Wildlife Conservation South Africa

At a glance
Project Cheetah Research Project
Cost 995+
Eligibility 18+
Duration 18 or 32 days

Highlights

  • Monitor cheetahs, buffalo and leopards in a beautiful South African wildlife reserve
  • All food and accommodation provided
  • Gain great conservation experience in an amazing setting

Come face to face with cheetahs in a spectacular wildlife reserve

How you can help

  • Tracking, collaring and monitoring cheetahs and other wildlife
  • Game capturing, management and relocating
  • Vegetation management
  • Reserve management and maintenance including fence monitoring and poaching prevention
  • Community education and awareness

Why your help is needed

Volunteers work on a conservation reserve and immediately get stuck into the day-to-day responsibilities. In order to protect South Africa’s incredible wildlife and habitats it’s vital that detailed information about its animals are collected and that reserves are maintained to a high standard.

Volunteers responsibilities include (but are not limited to) cheetah research and monitoring, leopard and hyena project assistance, buffalo monitoring, fence checks, reserve maintenance and all aspects of wildlife conservation and management. The range of responsibilities that volunteers hold means that they are able to make a number of genuine contributions to the reserve, making the project an extremely worthwhile and rewarding experience. The project is focussing their attention not just on cheetahs but across the board – they also do leopard research and brown hyena monitoring, for example.

How long can I go for? Placements last either 18 or 32 days and include a 4-day arrival orientation.

Working hours: 6 hours a day, 5 days a week

Eligibility: British/Irish, 18+ Volunteers must have a love of wildlife and be willing to get their hands dirty!

Wildlife facts

The African Cheetah (Acinonyx jubatus hecki)

Approximately 12,000 in Africa today. The cheetah is threatened by habitat loss and hunting for their spotted pelt; they are also targeted by farmers who see them as a threat to their livestock. Inbreeding, high infant mortality and a reduction in its prey base also contribute to its decline. The cheetah is classified as an endangered species, and listed in Appendix I of the Convention of International Trade in Endangered Species (CITES).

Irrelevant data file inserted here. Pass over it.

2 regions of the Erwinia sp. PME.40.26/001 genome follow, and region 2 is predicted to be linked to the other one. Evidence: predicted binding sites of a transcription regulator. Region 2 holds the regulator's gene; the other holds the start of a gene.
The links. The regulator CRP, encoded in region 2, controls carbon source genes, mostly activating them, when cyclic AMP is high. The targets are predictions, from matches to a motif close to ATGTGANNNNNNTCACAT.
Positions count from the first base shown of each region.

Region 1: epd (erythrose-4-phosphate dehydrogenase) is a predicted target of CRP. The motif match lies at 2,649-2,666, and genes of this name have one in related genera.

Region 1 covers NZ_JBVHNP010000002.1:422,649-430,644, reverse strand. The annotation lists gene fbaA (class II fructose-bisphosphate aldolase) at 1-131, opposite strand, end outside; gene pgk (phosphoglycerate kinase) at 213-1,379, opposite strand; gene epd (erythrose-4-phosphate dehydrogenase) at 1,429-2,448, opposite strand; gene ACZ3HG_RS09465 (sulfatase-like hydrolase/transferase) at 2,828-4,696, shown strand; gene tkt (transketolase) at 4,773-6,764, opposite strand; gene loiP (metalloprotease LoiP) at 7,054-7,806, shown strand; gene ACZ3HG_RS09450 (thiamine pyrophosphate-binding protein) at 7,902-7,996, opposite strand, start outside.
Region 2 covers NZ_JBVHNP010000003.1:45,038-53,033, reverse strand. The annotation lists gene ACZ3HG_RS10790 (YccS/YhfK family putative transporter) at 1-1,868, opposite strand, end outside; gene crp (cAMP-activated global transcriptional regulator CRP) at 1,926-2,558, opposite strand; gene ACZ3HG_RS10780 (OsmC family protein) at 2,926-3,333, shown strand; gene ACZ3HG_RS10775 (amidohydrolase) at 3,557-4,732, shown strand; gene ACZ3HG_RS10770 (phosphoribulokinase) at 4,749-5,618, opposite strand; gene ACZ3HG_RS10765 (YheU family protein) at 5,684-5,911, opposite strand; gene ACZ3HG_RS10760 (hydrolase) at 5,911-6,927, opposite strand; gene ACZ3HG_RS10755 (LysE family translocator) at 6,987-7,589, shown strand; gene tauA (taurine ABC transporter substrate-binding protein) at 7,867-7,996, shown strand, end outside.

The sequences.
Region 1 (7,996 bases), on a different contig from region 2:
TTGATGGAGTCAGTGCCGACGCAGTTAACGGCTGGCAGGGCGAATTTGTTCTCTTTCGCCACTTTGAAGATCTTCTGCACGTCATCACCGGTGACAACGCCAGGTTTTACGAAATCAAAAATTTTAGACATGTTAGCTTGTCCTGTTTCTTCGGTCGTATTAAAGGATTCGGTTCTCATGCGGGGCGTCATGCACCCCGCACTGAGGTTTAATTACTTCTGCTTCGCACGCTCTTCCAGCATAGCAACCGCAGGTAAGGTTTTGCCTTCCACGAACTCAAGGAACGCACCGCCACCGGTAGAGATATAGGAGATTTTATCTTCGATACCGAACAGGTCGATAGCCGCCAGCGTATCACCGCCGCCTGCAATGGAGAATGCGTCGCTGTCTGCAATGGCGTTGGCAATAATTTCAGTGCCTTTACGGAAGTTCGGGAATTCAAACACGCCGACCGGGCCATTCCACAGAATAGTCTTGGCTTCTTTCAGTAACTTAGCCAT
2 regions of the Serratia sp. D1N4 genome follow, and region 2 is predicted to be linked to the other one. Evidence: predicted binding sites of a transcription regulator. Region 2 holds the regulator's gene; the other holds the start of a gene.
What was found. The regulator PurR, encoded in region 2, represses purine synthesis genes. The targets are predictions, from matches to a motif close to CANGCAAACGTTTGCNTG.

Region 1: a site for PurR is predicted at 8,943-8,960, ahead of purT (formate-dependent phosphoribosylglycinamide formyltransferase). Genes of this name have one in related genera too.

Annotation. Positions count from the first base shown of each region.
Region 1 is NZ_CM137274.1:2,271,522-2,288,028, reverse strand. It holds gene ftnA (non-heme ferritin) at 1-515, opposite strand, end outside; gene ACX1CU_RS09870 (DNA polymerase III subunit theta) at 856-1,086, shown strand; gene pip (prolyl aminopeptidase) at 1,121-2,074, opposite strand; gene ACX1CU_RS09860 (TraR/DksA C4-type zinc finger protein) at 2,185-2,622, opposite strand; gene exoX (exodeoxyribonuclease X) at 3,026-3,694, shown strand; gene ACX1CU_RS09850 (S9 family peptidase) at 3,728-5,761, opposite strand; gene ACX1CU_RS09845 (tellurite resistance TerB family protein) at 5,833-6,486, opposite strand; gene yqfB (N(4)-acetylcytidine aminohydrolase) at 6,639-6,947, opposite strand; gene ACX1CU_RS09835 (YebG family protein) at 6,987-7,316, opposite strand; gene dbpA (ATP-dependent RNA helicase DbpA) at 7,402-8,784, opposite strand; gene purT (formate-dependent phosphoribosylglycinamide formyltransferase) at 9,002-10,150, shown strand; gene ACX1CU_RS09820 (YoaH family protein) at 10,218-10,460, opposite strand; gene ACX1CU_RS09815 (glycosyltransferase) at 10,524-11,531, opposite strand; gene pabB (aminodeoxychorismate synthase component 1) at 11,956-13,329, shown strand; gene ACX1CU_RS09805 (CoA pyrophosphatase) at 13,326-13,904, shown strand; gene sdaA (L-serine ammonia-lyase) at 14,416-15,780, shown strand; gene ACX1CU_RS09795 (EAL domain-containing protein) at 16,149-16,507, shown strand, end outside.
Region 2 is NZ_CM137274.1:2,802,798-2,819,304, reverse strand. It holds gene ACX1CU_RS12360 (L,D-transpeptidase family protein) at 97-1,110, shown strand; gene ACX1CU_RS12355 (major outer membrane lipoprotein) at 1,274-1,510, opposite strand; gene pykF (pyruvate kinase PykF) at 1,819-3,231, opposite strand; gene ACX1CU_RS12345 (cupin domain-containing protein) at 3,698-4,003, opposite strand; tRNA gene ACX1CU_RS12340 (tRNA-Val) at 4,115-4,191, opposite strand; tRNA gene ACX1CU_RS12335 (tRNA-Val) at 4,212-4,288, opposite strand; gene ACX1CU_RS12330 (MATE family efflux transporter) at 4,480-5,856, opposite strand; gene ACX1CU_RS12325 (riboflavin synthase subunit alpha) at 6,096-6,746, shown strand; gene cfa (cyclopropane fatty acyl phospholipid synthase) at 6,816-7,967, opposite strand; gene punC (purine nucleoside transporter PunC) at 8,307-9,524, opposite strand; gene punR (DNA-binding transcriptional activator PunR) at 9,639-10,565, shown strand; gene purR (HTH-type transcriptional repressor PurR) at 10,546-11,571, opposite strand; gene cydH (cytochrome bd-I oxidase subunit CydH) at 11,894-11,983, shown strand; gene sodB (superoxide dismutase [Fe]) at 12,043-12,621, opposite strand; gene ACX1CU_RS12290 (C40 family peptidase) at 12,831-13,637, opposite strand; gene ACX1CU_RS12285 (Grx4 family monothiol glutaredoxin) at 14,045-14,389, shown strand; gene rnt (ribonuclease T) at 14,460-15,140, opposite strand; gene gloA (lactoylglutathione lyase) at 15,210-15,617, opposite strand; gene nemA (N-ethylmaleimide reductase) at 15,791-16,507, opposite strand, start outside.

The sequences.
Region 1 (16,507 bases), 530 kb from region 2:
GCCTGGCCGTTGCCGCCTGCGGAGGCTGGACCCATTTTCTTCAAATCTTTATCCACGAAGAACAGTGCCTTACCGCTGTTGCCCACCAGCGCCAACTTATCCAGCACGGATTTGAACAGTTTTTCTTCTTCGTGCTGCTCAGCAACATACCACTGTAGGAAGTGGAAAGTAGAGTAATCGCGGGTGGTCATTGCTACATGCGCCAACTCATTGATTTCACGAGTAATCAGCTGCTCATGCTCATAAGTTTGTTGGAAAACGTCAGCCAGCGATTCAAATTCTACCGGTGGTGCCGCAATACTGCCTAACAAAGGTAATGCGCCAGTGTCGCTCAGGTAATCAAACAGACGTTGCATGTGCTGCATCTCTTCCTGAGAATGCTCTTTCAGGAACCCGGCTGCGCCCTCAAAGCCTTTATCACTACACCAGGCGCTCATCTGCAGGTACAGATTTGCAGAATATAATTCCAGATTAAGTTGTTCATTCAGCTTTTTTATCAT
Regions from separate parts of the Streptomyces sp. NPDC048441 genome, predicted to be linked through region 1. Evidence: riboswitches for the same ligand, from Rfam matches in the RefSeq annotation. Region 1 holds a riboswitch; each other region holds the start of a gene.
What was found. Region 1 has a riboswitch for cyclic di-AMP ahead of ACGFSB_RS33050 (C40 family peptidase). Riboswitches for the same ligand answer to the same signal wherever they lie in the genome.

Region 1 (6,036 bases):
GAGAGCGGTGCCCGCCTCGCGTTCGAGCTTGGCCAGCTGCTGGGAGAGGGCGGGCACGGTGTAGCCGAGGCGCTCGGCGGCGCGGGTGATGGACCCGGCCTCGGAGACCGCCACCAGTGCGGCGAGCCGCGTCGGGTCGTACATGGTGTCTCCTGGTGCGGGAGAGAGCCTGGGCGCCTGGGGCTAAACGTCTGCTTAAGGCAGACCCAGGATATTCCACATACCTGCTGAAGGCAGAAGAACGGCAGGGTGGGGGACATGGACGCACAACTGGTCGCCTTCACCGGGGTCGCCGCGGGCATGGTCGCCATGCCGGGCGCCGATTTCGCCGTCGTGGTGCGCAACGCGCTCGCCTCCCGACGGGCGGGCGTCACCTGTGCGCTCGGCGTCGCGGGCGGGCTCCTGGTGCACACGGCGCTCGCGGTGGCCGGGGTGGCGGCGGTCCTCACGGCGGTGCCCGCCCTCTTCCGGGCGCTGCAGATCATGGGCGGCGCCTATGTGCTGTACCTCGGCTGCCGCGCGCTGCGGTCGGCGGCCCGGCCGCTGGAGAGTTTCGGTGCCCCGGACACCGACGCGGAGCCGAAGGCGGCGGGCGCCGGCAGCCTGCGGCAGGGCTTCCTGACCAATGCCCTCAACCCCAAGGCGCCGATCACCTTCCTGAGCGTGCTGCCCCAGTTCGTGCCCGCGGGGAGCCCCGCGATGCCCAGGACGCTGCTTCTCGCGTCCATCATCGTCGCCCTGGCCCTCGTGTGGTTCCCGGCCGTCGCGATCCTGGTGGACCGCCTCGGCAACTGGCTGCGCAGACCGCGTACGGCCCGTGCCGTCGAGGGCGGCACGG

Your Base

Where will I be living?

Staff, volunteers and guests all stay onsite in a permanent tented camp. Each tent has 2 beds and an open air bathroom with flushing toilet and hot running water. The tents are basic but very comfortable. All meals are prepared for the volunteers.

The reserve is located approximately 450 kilometres north of Pretoria. It is privately managed with the goal of creating a safe environment for indigenous wildlife. The main focus of the reserve is research and conservation, though a small number of paying guests are welcomed.

Who will I be working with on my project?

Volunteers on the programme work alongside local people and other volunteers.

What’s the local area like?

Unlike BUNAC’s other wildlife conservation programmes, the location of the Cheetah project means that it is not easy to access South Africa’s major cities. Volunteers must really enjoy the Great Outdoors, as free time and weekends while on the programme are most likely to be spent on the reserve or in local villages.

The nearest city is Polokwane, where volunteers can:

  • Visit a reptile park
  • Head to the theatre
  • Enjoy a spot of golf
  • Make a few rand at the casino

From Polokwane, volunteers can travel to Pretoria of Johannesburg by road or train.

Start my Wildlife Conservation South Africa adventure

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